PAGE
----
Friday, April 22, 2011

Happy Earth Day!

Two days ago I was driving around looking at the Souris River levels and the various bits of flooding going on in the Estevan area.

Just south of the city, along Hwy #47, there's a vast desert wasteland created by systematic strip-mining for coal

A typical prairie whirlwind was twisting its way across and picking up particles of clay.

This bit of wasteland is part of the first attempts at land reclamation after taking out all possible, profitable coal.  The reclaiming company either had zero know-how (likely) or little inclination other than to collect some good money for a job poorly done (probably).

The only things that grow out there are the most tenacious weeds that can grow on pure clay.  When the mining pits were filled in, the topsoil was pushed in first.  


  1. In the oil sands business companies have to store every ounce of precious topsoil (actually it's forest carpet and more like a peat-moss). We then must preserve it very carefully for 5-10 years, and finally enrich it before planting native plants and grasses, as well as scrubs and trees. Some of the first reclaimed areas look amazing and support a lot of wildlife.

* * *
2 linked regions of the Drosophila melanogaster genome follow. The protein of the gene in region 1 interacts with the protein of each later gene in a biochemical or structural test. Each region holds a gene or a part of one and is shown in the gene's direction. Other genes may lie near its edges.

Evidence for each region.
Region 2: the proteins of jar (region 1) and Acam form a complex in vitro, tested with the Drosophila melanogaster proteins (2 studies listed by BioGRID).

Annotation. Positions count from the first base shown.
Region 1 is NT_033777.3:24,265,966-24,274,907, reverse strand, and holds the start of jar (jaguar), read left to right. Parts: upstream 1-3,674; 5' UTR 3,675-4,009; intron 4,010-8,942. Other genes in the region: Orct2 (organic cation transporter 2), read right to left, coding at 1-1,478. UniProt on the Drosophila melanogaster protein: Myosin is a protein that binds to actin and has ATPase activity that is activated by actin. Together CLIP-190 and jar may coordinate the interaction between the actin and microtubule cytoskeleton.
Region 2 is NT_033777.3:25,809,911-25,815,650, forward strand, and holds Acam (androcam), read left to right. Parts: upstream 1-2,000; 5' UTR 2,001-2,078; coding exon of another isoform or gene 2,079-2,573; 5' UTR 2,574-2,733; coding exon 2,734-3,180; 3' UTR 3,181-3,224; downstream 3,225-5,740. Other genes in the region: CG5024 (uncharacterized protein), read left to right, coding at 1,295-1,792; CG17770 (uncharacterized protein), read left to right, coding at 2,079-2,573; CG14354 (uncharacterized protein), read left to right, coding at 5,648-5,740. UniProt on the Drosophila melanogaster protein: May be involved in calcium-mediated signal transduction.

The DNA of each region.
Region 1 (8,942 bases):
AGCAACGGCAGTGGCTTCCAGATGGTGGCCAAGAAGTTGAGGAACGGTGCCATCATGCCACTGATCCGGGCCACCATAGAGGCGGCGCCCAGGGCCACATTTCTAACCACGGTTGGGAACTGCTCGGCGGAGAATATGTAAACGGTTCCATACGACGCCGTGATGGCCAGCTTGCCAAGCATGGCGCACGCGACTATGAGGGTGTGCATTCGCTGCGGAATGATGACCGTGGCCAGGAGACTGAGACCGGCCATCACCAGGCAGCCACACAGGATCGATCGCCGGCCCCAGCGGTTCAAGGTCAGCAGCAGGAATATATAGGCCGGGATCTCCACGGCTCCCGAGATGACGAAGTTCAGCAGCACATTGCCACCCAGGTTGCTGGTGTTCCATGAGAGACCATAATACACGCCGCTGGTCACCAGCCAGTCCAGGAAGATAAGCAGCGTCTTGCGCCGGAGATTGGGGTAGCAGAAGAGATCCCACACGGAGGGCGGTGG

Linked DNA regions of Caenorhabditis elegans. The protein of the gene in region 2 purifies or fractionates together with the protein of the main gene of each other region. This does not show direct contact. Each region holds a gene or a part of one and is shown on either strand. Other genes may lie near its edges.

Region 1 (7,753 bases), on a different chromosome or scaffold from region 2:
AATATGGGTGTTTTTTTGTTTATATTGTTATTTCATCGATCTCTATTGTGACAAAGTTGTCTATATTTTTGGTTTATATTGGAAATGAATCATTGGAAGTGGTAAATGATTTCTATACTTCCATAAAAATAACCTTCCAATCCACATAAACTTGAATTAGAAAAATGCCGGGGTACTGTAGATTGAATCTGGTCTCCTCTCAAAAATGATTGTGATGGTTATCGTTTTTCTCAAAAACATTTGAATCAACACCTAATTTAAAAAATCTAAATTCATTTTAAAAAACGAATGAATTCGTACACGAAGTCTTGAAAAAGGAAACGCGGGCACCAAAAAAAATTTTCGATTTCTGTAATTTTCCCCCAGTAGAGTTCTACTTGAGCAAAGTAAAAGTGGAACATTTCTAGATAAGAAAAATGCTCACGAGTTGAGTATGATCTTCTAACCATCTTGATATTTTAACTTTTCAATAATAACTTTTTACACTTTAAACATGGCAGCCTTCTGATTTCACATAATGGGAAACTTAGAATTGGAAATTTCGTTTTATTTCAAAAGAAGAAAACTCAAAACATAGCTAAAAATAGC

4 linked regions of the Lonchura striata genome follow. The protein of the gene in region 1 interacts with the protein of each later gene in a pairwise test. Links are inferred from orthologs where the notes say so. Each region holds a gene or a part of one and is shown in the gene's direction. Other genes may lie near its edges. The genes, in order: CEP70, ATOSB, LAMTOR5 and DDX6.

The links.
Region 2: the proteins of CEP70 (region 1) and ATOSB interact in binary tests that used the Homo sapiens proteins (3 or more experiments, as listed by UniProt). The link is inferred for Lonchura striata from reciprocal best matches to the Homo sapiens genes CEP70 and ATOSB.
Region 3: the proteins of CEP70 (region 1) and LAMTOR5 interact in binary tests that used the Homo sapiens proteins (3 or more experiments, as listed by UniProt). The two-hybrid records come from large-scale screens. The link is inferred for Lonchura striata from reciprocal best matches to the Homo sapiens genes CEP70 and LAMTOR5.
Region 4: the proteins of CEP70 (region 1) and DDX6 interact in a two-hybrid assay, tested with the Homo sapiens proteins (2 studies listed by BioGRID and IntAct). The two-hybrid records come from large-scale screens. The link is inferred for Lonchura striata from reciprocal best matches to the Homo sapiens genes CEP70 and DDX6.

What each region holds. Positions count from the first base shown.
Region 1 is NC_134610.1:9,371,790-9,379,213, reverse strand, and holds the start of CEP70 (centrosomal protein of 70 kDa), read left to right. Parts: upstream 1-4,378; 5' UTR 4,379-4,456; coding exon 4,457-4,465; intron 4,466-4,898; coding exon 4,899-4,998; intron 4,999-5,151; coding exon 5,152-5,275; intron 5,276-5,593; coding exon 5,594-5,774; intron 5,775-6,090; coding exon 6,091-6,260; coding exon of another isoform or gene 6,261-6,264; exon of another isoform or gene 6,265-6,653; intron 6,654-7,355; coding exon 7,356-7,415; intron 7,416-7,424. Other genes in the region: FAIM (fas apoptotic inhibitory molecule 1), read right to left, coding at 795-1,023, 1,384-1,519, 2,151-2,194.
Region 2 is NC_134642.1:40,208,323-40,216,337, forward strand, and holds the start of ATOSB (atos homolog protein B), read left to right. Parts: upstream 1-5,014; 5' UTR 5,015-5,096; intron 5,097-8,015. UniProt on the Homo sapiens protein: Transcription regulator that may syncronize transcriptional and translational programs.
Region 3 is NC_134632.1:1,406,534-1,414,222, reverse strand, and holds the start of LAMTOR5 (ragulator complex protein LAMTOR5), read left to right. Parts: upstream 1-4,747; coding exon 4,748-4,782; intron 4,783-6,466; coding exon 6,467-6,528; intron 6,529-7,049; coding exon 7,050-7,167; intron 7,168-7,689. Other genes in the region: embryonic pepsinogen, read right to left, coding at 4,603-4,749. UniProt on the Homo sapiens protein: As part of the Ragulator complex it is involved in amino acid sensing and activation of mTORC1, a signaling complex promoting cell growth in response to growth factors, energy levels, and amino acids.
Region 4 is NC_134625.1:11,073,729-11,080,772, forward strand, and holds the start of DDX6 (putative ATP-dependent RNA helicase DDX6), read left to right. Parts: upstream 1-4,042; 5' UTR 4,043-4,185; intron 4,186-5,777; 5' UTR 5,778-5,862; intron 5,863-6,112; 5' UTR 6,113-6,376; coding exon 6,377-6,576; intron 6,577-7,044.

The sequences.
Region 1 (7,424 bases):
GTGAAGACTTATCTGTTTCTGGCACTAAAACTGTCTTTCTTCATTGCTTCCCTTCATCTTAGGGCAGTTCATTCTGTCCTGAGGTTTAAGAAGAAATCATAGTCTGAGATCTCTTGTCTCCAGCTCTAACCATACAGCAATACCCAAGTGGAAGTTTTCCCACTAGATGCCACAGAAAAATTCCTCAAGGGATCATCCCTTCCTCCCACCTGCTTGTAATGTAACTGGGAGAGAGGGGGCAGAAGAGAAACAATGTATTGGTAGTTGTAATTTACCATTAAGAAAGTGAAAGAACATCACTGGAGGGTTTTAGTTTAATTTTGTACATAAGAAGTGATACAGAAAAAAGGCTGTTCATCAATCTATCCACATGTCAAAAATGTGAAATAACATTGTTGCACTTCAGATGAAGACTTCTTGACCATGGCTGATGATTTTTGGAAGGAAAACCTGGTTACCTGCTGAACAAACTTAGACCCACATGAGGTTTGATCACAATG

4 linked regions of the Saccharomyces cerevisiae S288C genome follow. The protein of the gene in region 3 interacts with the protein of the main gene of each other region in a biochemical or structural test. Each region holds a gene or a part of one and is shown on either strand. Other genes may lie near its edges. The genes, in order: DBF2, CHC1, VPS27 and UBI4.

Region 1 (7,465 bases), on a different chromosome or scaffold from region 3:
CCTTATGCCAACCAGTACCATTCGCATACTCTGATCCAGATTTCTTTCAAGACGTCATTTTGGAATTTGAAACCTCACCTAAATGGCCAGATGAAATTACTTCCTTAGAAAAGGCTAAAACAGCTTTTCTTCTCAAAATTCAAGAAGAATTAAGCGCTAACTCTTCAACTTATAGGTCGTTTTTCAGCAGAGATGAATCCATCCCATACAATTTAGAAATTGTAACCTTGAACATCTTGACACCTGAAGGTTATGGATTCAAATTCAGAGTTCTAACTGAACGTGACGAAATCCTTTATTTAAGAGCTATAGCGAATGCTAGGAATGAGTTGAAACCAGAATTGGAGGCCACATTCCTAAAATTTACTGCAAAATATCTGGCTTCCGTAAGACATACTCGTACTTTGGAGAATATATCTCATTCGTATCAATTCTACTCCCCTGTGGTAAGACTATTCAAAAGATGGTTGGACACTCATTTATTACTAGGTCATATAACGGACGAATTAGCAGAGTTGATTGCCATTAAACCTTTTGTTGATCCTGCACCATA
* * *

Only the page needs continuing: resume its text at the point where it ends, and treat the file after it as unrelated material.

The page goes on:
2. How sad. We did surprisingly have some pocket iron (goethite) mining in southern Minnesota some decades ago. It was eventually reclaimed and now is a state wildlife management area with prairie grasses and little ponds scattered throughout. Baron I most often take our long hike there as leashes aren't required and he can romp to his hearts content. :)

  3. To be fair, the reclamation of striped land has progressed in the past 5-6 years. Now, the topsoil is set aside. The pits are filled in leaving a rolling hills topography. The land is then tilled and seeded with appropriate grasses and hay crops. Water collects in the new small lakes. Some of the land is leased for cattle grazing. Unfortunately, none of the older mined land will be reclaimed unless there is a deeper coal vein that wasn't removed and further mining might happen at some point. Some places around here are pretty weird with old spill piles overgrown with poplars, willows with small deep lakes - all not open to the public.